In previous sections, we studied the traffic flow in one dimension.
However, in cities the problem is much more complex. One has to
consider the effect of intersection, traffic lights, coupling of
traffic in different directions, turning cars, etc. Several
two-dimensional models were advanced, which allows to incorporate those
effects to a different extent.
A simple CA model in two dimensions was developed by Biham el al. . The model is defined on a square lattice with periodic boundary conditions. Each site can be in three states, it contains a car moving upwards, a car moving to the right or it is empty. The dynamics is controlled by traffic lights so that cars can move to the right at odd time steps and upwards on the even time steps. In one time step, cars can only move to the next site if this is empty.
The described system exhibits two different regimes. At low densities, one finds a dynamic phase, where the system self-organizes similar cars along the diagonal and therefore maximizes the average speed (see Fig. 7). At high densities, all cars are jammed in one big cluster, which leads to an average velocity of zero. The two phases are separated by a sharp transition at a critical density, which is size dependent.
Figure 7: Two configurations of in Bihams two-dimensional cellular automata model by Biham el al. , a jam-free phase in the upper figure and congested phases below. The arrows denote the direction of moving cars.
In the model described above, cars can never turn. This possibility was included in a more advanced model by Cuesta el al. [13, 14]. There, a parameter is introduced, which determines the direction cars try to move. For one half of the cars, specifies the probability of trying to move upwards and the probability of trying to move to the right. For the other half of the cars, the opposite probabilities are assigned. Setting , this reproduces Biham's model. An increased gives car the possibility to take advantage of open sites out of their main direction of motion. This flexibility shifts the jamming transition to a higher density. This is shown in Fig. 8, which can be explained in terms of a first order transition critical point between .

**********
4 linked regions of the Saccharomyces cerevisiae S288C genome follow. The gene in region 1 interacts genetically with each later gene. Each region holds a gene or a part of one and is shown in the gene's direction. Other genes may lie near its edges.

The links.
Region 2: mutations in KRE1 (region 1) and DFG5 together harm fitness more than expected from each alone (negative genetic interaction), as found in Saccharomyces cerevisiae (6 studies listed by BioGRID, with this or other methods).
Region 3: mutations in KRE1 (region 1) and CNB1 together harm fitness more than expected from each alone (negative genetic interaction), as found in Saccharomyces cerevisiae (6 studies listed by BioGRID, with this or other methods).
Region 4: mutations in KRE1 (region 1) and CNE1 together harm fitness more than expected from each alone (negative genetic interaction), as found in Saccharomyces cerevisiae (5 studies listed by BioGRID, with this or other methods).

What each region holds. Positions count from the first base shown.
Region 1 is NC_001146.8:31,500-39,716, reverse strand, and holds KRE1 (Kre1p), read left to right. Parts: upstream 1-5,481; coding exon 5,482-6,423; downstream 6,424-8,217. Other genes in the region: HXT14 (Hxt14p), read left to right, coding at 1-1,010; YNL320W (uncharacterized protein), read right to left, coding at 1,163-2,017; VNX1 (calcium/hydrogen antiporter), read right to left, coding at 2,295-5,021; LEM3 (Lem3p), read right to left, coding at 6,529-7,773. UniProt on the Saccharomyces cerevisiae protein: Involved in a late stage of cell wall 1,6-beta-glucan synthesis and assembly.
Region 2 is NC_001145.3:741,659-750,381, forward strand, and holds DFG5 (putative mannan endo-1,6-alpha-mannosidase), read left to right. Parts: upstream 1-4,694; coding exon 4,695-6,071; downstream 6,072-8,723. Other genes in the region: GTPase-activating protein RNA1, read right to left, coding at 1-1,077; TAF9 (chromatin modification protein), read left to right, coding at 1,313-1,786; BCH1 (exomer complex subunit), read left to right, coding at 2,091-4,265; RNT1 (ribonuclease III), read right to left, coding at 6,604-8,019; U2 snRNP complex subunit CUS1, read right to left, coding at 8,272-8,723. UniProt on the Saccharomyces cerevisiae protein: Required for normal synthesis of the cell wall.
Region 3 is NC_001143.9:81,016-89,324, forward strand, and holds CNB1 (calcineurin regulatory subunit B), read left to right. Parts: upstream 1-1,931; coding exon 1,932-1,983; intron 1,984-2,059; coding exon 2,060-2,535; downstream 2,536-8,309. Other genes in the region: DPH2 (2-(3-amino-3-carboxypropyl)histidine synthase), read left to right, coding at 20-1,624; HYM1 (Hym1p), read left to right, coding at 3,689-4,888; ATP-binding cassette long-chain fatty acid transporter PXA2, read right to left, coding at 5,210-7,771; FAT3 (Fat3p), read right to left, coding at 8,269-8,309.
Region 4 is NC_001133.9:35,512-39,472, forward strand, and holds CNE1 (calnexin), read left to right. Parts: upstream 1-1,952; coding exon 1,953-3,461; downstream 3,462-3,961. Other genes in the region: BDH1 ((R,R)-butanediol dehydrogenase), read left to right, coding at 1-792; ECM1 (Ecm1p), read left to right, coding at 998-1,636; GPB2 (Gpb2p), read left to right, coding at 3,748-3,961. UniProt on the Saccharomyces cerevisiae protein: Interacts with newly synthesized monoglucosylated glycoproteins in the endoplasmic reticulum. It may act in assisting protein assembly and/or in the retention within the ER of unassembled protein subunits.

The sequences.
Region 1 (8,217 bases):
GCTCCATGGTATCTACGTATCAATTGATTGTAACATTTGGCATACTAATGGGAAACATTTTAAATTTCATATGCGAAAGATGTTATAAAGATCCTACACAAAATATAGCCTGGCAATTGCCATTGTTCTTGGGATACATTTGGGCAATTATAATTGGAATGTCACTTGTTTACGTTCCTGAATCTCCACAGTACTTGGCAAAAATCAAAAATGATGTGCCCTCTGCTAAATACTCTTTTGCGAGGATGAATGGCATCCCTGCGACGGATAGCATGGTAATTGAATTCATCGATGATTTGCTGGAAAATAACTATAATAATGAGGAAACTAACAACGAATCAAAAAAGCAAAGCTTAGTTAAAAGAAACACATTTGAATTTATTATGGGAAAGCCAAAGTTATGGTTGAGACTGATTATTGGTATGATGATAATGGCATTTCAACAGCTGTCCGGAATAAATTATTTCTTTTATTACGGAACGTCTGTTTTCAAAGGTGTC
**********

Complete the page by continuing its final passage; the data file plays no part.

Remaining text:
Figure 8: Average velocity versus car density at different randomness value by Cuesta el al. 
In a following paper , the same system was studied using a non-linear
Boltzmann equation. This approach can predict the existence of the jamming
transition and physical quantities but does not show the correct
A much more elaborate model with realistic traffic rules was given by Freund el al. . In this model, a city is represented by L vertical and horizontal two-way streets, which leads to crossing. At each crossing, cars can line up forming queues in every direction with a maximum length Q. There are no traffic lights but cars follow the left-before-right traffic rule, which is standard in many countries (for details see ). Each time a car lines up at a crossing the desired direction is chosen at random. A car can only cross an intersection if it has the right of way and the desired street is not fully occupied.
Numerical studies in  show a sharp jamming transition near a critical car density of (Fig. 9). Above this density, one still finds a remanent average velocity, which indicates that some jams may dissolve under those rules.
Figure 9: Average velocity versus density from simulation () and statistical methods (solid line) by Freund el al. 
The numerical results were compared to predictions from statistical theory, in which the two-dimensional flow was described by a Bernoulli-process. The agreement is remarkably good until the jamming transition occurs (see Fig. 9).